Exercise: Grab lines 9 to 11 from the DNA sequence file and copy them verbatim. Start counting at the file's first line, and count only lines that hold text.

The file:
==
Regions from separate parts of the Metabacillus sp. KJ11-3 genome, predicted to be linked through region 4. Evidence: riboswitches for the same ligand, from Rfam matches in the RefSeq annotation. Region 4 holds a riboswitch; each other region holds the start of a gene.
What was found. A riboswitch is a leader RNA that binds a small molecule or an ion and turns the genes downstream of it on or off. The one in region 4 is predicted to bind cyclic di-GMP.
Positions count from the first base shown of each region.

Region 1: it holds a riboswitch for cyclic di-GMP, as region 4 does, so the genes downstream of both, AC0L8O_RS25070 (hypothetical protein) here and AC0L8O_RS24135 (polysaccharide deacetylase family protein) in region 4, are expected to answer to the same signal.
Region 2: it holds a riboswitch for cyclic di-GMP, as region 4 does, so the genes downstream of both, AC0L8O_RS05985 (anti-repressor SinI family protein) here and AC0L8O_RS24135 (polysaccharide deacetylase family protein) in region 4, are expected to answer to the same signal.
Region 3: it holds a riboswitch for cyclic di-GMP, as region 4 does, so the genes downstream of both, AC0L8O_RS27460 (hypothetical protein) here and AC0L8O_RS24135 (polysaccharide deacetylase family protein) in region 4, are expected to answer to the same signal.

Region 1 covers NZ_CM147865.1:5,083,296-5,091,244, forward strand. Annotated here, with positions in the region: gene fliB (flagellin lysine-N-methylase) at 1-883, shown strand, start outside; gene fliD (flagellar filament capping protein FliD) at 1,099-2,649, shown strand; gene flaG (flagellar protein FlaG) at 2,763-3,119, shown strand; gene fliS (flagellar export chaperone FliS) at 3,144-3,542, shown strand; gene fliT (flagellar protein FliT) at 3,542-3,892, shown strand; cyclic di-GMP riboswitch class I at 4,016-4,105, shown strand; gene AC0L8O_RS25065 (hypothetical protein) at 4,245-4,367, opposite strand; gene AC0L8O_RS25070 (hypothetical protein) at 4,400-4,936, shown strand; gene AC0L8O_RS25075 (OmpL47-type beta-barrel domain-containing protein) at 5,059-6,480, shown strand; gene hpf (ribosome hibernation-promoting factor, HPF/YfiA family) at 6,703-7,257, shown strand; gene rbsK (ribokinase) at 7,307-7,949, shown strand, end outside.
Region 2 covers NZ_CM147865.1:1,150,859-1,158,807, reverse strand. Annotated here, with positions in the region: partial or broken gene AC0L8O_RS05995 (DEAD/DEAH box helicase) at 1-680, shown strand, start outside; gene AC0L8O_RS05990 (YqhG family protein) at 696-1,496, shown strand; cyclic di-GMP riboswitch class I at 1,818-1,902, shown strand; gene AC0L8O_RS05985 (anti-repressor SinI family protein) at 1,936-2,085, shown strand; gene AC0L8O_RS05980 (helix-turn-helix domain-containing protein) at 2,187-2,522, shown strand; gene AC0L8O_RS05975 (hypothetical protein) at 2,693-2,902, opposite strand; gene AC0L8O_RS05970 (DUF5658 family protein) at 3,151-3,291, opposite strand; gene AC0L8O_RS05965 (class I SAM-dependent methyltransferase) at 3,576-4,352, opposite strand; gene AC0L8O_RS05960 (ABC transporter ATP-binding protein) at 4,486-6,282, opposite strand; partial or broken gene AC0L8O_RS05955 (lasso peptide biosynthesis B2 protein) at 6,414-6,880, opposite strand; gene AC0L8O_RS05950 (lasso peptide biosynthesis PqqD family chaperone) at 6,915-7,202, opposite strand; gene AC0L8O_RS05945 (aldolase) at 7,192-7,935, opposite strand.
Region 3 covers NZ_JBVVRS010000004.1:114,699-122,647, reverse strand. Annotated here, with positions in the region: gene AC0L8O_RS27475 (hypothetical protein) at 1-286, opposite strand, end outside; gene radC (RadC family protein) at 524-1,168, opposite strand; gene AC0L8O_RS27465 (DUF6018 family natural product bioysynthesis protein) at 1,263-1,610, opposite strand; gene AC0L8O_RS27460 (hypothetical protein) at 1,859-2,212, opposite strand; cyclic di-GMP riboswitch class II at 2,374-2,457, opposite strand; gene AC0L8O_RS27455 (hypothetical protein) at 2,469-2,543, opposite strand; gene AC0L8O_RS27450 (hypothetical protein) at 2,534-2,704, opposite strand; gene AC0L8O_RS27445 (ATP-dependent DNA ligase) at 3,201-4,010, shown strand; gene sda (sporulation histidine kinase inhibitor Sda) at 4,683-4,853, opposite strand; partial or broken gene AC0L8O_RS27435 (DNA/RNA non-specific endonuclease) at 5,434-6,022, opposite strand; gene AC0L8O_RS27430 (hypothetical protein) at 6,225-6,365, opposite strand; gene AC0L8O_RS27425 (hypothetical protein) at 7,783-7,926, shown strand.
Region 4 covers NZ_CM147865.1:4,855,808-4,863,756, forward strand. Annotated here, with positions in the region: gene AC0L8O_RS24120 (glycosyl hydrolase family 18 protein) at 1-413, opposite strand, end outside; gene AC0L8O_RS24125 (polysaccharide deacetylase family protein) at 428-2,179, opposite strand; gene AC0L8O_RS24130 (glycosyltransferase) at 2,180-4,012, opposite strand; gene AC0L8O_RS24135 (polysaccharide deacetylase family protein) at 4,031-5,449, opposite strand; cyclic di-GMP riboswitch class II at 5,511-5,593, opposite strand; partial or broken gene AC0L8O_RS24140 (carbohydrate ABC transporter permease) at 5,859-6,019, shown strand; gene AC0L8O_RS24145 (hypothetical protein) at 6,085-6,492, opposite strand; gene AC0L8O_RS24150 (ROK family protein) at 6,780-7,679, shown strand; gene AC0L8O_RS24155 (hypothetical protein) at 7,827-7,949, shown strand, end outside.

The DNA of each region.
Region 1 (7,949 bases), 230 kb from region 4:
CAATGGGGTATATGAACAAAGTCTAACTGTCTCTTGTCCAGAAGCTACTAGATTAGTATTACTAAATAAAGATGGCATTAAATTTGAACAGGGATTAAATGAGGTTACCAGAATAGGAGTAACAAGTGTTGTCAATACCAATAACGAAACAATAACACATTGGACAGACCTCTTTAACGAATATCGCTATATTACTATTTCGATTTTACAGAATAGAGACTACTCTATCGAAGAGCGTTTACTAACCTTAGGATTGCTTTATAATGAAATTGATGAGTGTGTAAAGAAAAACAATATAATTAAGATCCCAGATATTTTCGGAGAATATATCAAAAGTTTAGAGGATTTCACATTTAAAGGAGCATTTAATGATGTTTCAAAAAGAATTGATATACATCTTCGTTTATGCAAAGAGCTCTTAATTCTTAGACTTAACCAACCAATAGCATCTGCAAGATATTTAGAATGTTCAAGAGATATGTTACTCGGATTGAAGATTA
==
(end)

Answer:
Region 3 covers NZ_JBVVRS010000004.1:114,699-122,647, reverse strand. Annotated here, with positions in the region: gene AC0L8O_RS27475 (hypothetical protein) at 1-286, opposite strand, end outside; gene radC (RadC family protein) at 524-1,168, opposite strand; gene AC0L8O_RS27465 (DUF6018 family natural product bioysynthesis protein) at 1,263-1,610, opposite strand; gene AC0L8O_RS27460 (hypothetical protein) at 1,859-2,212, opposite strand; cyclic di-GMP riboswitch class II at 2,374-2,457, opposite strand; gene AC0L8O_RS27455 (hypothetical protein) at 2,469-2,543, opposite strand; gene AC0L8O_RS27450 (hypothetical protein) at 2,534-2,704, opposite strand; gene AC0L8O_RS27445 (ATP-dependent DNA ligase) at 3,201-4,010, shown strand; gene sda (sporulation histidine kinase inhibitor Sda) at 4,683-4,853, opposite strand; partial or broken gene AC0L8O_RS27435 (DNA/RNA non-specific endonuclease) at 5,434-6,022, opposite strand; gene AC0L8O_RS27430 (hypothetical protein) at 6,225-6,365, opposite strand; gene AC0L8O_RS27425 (hypothetical protein) at 7,783-7,926, shown strand.
Region 4 covers NZ_CM147865.1:4,855,808-4,863,756, forward strand. Annotated here, with positions in the region: gene AC0L8O_RS24120 (glycosyl hydrolase family 18 protein) at 1-413, opposite strand, end outside; gene AC0L8O_RS24125 (polysaccharide deacetylase family protein) at 428-2,179, opposite strand; gene AC0L8O_RS24130 (glycosyltransferase) at 2,180-4,012, opposite strand; gene AC0L8O_RS24135 (polysaccharide deacetylase family protein) at 4,031-5,449, opposite strand; cyclic di-GMP riboswitch class II at 5,511-5,593, opposite strand; partial or broken gene AC0L8O_RS24140 (carbohydrate ABC transporter permease) at 5,859-6,019, shown strand; gene AC0L8O_RS24145 (hypothetical protein) at 6,085-6,492, opposite strand; gene AC0L8O_RS24150 (ROK family protein) at 6,780-7,679, shown strand; gene AC0L8O_RS24155 (hypothetical protein) at 7,827-7,949, shown strand, end outside.

The DNA of each region.